Russian default is no longer ‘improbable,’ according to the IMF chief

Kristalina Ivanova Georgieva-Kinova, the managing director of the International Monetary Fund, projected a “serious recession” in Russia as a result of “unprecedented” sanctions implemented by the West in reaction to Russia’s invasion of Ukraine, and that a Russian sovereign default is still a possibility.

Kristalina Georgieva anticipates a major recession in Russia and said that Russia defaulting is “not improbable” — but also foresees no worldwide financial disaster as a result. 

The IMF Managing Director warned in an interview with CBS News’ “Face the Nation” that Western sanctions will hurt Russia severely, reducing Russians’ real earnings and purchasing power.

“In terms of fulfilling debt commitments, I can say that we no longer think of Russian default as an improbable occurrence,” she said of a prospective default. Russia has the funds to pay its debts, but it is unable to do so.

“I can state that we no longer consider Russian default to be an unlikely prospect.” She did say, though, that Russia’s financial woes are unlikely to have substantial global financial consequences for the time being.

When asked if Russia’s weakness poses a risk of a worldwide financial disaster, Georgieva told CBS News reporter Margaret Brennan, “For the time being, no.” “If you look at total bank exposure to Russia, it’s around $120 billion.” “It’s not that I’m being careless, but it’s not that I’m being systemically relevant.”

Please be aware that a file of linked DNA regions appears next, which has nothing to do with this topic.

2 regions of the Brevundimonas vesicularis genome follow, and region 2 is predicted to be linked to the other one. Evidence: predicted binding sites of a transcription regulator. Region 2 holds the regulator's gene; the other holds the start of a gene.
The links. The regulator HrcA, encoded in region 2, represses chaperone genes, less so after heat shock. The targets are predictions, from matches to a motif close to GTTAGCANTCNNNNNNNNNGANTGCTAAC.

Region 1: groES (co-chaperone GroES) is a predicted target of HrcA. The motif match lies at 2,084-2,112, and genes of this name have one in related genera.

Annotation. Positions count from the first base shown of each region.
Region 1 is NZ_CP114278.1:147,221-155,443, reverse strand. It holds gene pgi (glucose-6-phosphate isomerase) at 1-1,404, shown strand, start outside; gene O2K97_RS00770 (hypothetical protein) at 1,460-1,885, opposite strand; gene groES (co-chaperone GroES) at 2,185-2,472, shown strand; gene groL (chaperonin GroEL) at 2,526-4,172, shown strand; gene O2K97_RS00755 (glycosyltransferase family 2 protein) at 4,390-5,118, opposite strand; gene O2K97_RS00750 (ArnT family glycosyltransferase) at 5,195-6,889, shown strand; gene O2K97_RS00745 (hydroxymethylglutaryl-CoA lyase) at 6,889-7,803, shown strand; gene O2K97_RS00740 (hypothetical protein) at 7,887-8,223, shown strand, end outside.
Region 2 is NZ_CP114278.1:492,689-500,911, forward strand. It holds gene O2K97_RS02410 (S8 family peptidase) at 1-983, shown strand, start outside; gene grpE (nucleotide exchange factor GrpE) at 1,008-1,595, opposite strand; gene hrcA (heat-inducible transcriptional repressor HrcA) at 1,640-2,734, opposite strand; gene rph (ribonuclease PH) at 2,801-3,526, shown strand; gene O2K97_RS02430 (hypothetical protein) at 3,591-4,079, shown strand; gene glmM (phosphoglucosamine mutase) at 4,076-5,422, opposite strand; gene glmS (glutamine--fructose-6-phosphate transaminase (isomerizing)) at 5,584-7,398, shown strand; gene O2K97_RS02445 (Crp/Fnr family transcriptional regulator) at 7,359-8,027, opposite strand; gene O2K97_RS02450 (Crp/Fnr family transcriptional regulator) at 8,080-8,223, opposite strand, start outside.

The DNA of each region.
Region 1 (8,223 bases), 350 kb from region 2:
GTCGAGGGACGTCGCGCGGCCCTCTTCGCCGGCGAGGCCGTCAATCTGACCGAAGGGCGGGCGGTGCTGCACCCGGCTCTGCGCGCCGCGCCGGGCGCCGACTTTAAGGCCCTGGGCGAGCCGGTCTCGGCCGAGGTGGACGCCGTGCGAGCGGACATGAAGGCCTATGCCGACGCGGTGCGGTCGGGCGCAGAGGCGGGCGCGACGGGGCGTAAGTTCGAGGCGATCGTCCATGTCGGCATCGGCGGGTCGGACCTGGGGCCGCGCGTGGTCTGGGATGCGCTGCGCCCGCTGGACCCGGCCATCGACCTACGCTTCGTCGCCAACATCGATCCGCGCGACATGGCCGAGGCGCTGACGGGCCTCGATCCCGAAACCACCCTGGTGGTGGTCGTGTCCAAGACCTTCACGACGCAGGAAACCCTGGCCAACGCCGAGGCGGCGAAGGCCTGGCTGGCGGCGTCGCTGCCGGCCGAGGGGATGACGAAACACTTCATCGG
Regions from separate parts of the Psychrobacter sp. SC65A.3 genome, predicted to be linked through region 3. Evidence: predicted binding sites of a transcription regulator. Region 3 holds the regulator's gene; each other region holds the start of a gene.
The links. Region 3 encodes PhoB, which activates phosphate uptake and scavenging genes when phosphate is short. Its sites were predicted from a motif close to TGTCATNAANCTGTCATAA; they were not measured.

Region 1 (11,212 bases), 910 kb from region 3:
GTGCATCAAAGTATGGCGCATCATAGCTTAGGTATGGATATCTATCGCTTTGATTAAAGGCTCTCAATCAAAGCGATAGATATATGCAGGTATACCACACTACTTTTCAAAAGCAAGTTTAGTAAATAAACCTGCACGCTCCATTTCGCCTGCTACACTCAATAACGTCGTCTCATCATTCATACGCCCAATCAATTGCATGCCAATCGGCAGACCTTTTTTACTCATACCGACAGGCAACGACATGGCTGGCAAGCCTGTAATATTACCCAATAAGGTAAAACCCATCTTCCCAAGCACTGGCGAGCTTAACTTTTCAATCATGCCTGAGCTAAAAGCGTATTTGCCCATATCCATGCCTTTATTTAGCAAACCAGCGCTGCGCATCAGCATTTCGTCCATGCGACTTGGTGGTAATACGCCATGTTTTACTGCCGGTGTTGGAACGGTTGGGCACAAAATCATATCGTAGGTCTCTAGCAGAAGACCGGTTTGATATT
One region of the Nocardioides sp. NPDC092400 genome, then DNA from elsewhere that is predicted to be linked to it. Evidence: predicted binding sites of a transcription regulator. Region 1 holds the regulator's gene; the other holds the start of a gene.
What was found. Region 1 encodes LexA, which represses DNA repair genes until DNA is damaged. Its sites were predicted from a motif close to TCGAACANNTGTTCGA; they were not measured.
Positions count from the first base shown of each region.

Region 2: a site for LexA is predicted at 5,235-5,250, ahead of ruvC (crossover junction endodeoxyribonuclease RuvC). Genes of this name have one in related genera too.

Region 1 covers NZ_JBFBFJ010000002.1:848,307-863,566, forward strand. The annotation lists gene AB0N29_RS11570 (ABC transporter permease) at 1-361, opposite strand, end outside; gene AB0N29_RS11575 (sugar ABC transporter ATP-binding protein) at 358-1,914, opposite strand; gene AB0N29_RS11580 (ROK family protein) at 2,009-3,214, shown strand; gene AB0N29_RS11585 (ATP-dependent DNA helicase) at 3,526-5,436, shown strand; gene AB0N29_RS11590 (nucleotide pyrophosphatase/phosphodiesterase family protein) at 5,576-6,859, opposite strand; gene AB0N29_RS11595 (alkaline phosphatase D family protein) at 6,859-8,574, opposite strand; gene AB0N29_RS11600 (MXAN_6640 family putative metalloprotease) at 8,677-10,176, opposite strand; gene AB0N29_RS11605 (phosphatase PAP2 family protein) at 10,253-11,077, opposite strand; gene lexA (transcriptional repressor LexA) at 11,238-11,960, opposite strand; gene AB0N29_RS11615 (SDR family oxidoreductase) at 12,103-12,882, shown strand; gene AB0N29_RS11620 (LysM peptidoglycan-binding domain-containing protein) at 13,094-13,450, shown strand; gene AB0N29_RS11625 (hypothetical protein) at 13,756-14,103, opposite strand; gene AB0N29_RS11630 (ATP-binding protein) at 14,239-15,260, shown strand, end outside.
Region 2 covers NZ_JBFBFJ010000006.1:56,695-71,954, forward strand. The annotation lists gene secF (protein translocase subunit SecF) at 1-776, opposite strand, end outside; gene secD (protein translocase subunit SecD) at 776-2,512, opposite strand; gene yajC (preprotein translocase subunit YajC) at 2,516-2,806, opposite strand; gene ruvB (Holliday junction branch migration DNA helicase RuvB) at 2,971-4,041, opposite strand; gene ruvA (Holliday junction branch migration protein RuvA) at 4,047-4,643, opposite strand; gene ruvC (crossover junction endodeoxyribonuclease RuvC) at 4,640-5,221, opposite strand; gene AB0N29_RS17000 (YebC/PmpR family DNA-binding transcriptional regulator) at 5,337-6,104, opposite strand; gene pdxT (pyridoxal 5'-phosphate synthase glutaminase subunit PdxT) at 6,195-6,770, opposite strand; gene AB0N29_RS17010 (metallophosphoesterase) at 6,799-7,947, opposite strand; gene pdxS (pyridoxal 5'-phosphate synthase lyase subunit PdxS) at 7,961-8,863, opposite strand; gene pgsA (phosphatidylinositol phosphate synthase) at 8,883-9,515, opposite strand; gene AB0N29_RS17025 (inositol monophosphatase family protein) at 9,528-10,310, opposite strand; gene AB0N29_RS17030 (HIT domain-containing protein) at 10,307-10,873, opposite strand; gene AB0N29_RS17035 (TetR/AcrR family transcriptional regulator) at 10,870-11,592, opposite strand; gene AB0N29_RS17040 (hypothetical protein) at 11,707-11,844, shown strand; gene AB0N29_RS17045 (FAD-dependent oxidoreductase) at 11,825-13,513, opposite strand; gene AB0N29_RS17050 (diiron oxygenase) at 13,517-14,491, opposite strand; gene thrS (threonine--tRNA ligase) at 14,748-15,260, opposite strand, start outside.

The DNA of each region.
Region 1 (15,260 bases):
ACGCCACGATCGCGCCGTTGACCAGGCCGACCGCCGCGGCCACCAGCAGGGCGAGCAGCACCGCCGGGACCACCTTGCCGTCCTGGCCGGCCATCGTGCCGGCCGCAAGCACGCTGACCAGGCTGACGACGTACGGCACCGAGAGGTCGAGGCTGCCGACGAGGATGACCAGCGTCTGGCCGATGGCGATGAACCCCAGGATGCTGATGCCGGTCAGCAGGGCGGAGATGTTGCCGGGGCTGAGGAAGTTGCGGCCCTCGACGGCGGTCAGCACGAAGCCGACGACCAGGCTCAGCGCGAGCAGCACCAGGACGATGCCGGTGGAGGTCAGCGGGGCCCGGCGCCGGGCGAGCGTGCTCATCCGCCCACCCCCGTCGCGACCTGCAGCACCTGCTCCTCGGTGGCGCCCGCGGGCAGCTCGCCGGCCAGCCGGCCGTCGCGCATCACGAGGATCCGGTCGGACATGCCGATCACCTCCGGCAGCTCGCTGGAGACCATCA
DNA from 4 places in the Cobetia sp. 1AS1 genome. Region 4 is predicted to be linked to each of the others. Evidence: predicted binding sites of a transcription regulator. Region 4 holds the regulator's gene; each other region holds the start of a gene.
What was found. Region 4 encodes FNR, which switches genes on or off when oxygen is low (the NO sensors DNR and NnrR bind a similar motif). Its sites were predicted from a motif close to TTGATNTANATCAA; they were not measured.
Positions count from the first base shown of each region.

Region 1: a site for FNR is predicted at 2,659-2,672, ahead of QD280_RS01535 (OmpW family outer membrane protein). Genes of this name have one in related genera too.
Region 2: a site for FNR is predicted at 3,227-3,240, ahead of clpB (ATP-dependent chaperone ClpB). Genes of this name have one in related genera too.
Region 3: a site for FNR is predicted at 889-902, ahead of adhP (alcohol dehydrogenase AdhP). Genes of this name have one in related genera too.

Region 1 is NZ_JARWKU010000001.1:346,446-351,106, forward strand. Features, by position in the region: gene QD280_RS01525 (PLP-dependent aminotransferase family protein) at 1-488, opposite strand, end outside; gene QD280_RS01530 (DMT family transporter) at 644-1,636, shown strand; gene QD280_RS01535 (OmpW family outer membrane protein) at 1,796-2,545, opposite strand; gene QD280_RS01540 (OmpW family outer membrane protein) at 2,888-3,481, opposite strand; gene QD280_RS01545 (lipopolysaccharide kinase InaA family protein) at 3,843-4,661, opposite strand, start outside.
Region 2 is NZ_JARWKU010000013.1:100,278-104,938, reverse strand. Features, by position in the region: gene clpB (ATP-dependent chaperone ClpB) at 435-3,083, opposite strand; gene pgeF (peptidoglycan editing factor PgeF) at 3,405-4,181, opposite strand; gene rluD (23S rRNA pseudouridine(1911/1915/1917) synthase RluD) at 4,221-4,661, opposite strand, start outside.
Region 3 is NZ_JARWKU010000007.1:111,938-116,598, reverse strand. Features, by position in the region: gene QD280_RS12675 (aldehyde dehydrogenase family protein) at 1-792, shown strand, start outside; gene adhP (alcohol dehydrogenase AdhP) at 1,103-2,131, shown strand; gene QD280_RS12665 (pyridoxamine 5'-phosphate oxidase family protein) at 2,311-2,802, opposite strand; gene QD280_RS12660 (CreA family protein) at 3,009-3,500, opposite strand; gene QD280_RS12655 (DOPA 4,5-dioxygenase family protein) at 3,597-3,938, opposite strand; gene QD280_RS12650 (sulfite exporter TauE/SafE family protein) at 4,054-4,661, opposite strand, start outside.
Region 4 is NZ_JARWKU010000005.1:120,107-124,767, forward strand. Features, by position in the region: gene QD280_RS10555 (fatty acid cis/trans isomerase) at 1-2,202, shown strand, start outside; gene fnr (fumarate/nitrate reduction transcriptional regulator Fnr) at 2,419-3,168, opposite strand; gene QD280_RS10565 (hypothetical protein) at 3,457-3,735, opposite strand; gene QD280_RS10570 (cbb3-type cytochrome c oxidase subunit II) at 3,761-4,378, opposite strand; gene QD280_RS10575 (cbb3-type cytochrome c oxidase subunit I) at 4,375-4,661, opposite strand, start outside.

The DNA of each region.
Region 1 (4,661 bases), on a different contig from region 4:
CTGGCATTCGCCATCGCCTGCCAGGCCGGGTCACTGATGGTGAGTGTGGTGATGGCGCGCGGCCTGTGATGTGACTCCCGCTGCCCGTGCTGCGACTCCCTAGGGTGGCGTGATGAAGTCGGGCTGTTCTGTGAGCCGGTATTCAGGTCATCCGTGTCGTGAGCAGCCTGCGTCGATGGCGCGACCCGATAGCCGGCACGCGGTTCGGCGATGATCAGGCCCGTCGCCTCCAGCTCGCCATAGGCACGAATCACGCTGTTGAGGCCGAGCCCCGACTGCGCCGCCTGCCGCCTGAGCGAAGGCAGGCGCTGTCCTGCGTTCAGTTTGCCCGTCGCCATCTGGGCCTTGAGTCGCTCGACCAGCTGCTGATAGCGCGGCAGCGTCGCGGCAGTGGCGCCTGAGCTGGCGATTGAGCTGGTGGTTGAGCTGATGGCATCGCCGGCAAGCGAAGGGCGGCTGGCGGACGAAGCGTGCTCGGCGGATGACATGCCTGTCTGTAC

Despite this, “the war in Ukraine has societal ramifications for many, many nations,” according to Georgieva, who cited increased oil, grain, and metal costs as examples.

Nations in Russia’s sphere of influence, such as Central Asia and the Caucasus; countries that receive Russian energy exports; and African countries that have yet to recover from the pandemic and rely on Russia and Ukraine for grain, she said, will be the hardest hit.

However, the challenges in Russia are not expected to derail the global recovery. While the IMF will “inevitably… reduce our growth predictions for 2022,” Georgieva added, “it will still be a positive growth rate,” citing “strong” economic recoveries by countries recovering the fastest from the pandemic, like the United States.

2 Responses

  1. When is Russian leadership going to learn that you don’t need to declare war on someone just because they haven’t kissed their backside.

  2. She is overreaching in thinking sanctions will hurt Russia. Hoping sanctions work is more likely the thought. China is backing Russia, as well as other key countries whom Biden is begging for oil from. US Farmers will be hurt more in increased fertilizer costs, meaning higher prices all across the market. Concrete prices will increase as we are unable to get potash. These are just a few items sanctions will hurt and Russia is not on the receiving end of them. Consumers in the West are

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